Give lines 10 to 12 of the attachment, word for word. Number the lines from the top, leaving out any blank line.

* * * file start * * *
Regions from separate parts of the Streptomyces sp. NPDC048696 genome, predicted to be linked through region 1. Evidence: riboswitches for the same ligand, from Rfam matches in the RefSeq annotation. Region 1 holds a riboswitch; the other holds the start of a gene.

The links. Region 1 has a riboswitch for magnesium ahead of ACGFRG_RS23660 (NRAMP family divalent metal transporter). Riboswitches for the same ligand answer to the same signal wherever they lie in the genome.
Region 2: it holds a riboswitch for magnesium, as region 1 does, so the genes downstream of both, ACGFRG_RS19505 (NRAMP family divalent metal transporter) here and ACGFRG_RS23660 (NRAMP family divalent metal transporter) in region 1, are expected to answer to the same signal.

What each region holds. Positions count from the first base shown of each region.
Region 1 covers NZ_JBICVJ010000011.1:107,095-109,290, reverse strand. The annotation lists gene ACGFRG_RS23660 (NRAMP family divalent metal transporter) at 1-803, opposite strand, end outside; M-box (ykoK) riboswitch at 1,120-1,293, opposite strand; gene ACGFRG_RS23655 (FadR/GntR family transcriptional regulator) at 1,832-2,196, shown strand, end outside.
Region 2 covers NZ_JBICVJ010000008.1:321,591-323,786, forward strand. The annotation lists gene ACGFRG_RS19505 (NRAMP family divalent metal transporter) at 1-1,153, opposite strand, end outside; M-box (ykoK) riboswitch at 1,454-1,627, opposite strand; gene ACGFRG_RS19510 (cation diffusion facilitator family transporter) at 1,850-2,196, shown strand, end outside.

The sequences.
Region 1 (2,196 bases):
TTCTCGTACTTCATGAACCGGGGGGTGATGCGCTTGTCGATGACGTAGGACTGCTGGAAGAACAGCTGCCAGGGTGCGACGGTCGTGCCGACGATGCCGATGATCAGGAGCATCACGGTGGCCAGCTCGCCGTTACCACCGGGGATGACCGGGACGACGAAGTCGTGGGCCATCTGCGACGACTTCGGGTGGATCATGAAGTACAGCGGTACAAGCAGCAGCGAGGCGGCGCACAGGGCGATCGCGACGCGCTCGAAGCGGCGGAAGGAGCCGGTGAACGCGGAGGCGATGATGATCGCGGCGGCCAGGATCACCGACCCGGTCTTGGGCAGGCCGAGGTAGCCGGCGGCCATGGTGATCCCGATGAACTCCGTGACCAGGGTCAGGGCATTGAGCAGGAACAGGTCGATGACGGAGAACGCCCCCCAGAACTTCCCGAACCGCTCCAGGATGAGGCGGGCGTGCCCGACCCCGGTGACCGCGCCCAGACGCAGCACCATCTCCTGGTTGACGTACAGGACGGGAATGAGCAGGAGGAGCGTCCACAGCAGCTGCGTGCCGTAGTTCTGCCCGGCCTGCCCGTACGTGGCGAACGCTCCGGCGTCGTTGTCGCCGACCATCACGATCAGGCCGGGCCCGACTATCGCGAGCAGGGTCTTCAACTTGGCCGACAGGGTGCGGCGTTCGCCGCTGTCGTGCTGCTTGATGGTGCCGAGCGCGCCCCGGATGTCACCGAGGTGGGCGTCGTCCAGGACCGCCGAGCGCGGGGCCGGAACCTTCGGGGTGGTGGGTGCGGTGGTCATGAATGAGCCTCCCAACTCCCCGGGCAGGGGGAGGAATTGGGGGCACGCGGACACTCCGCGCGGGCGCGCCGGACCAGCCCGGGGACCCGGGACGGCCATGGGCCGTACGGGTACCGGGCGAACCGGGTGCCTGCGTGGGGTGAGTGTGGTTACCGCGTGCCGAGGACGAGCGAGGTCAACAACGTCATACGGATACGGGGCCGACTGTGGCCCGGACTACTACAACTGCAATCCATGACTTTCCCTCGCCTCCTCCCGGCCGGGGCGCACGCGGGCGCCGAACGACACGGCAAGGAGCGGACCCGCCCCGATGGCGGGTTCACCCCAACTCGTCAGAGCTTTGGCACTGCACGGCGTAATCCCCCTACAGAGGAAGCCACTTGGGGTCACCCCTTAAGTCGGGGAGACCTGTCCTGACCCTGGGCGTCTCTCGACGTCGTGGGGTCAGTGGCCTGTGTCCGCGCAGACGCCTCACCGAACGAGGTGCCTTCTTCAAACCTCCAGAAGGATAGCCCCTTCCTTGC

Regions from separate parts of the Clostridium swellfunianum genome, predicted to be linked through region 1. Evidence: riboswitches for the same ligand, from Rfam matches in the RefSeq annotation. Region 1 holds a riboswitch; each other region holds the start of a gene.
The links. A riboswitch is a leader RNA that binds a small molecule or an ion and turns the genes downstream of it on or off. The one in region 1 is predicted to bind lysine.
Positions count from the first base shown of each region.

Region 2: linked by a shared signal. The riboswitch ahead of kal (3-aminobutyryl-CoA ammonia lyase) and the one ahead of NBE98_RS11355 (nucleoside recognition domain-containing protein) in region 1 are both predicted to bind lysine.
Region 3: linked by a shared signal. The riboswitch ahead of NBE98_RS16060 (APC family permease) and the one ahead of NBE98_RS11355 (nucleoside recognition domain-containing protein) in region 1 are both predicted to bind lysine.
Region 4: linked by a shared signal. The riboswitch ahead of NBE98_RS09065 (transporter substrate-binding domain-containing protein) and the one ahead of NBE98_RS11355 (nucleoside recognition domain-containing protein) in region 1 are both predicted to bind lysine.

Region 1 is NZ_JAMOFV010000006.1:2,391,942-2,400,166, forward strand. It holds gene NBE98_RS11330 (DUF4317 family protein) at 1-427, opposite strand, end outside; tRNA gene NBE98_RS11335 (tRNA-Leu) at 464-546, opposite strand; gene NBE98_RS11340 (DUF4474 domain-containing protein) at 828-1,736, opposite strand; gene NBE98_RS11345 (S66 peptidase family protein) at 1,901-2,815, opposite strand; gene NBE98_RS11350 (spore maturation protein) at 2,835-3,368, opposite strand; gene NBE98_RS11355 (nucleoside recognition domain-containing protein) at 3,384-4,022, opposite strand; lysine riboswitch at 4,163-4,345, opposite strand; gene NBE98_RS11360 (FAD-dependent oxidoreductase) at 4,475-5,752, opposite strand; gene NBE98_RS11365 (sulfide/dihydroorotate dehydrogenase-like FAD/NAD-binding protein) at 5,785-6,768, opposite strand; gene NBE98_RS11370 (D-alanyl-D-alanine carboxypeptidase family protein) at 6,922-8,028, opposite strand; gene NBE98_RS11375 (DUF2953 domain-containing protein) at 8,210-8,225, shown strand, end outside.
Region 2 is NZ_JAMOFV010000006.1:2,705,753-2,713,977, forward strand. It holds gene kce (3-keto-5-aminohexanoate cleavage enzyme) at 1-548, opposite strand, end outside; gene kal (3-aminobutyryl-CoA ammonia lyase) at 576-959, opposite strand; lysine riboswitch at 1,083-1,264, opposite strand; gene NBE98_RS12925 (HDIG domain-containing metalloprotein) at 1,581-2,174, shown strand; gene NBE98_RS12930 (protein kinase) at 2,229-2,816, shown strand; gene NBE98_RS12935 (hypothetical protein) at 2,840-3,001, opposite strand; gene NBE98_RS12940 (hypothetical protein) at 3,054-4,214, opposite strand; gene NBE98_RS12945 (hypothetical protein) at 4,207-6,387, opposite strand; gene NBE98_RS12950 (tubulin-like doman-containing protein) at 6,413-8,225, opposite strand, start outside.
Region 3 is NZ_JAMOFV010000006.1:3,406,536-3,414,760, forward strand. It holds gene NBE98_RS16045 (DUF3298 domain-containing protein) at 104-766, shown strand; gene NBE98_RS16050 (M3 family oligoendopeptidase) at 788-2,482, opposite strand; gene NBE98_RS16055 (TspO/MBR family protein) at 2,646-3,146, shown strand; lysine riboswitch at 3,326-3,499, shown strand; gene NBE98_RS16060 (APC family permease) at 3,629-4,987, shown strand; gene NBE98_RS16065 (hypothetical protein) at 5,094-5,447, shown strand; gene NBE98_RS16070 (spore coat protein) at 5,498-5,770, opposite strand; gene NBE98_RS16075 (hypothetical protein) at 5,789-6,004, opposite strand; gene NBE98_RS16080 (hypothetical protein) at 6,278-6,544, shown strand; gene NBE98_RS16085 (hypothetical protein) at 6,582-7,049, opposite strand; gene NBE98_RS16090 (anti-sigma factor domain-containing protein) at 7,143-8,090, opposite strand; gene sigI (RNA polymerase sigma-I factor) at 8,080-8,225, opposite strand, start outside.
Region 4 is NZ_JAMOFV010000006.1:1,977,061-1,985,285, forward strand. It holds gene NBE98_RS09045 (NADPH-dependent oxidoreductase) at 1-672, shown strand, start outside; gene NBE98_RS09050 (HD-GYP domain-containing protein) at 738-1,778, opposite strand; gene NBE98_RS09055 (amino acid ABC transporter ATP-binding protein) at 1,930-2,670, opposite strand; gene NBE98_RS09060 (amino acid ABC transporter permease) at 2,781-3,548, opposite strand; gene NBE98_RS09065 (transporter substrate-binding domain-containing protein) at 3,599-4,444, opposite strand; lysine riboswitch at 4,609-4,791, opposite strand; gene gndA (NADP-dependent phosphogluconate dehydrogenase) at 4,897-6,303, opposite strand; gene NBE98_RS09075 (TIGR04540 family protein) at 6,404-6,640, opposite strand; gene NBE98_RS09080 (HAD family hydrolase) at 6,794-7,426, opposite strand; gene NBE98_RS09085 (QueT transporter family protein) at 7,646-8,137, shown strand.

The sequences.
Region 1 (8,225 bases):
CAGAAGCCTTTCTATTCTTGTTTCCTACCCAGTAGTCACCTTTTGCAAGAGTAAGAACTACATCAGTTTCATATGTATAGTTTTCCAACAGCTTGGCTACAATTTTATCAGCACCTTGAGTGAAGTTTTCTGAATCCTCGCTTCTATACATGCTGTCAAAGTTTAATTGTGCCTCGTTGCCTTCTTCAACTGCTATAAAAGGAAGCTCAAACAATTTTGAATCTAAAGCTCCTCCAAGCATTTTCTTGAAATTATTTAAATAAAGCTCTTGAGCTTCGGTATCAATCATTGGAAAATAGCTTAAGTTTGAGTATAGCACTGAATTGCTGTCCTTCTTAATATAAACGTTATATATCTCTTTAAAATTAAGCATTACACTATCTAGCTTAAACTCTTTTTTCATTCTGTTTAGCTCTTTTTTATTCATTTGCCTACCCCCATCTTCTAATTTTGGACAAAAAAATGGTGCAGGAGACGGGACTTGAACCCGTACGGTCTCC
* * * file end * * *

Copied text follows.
Regions from separate parts of the Clostridium swellfunianum genome, predicted to be linked through region 1. Evidence: riboswitches for the same ligand, from Rfam matches in the RefSeq annotation. Region 1 holds a riboswitch; each other region holds the start of a gene.
The links. A riboswitch is a leader RNA that binds a small molecule or an ion and turns the genes downstream of it on or off. The one in region 1 is predicted to bind lysine.
Positions count from the first base shown of each region.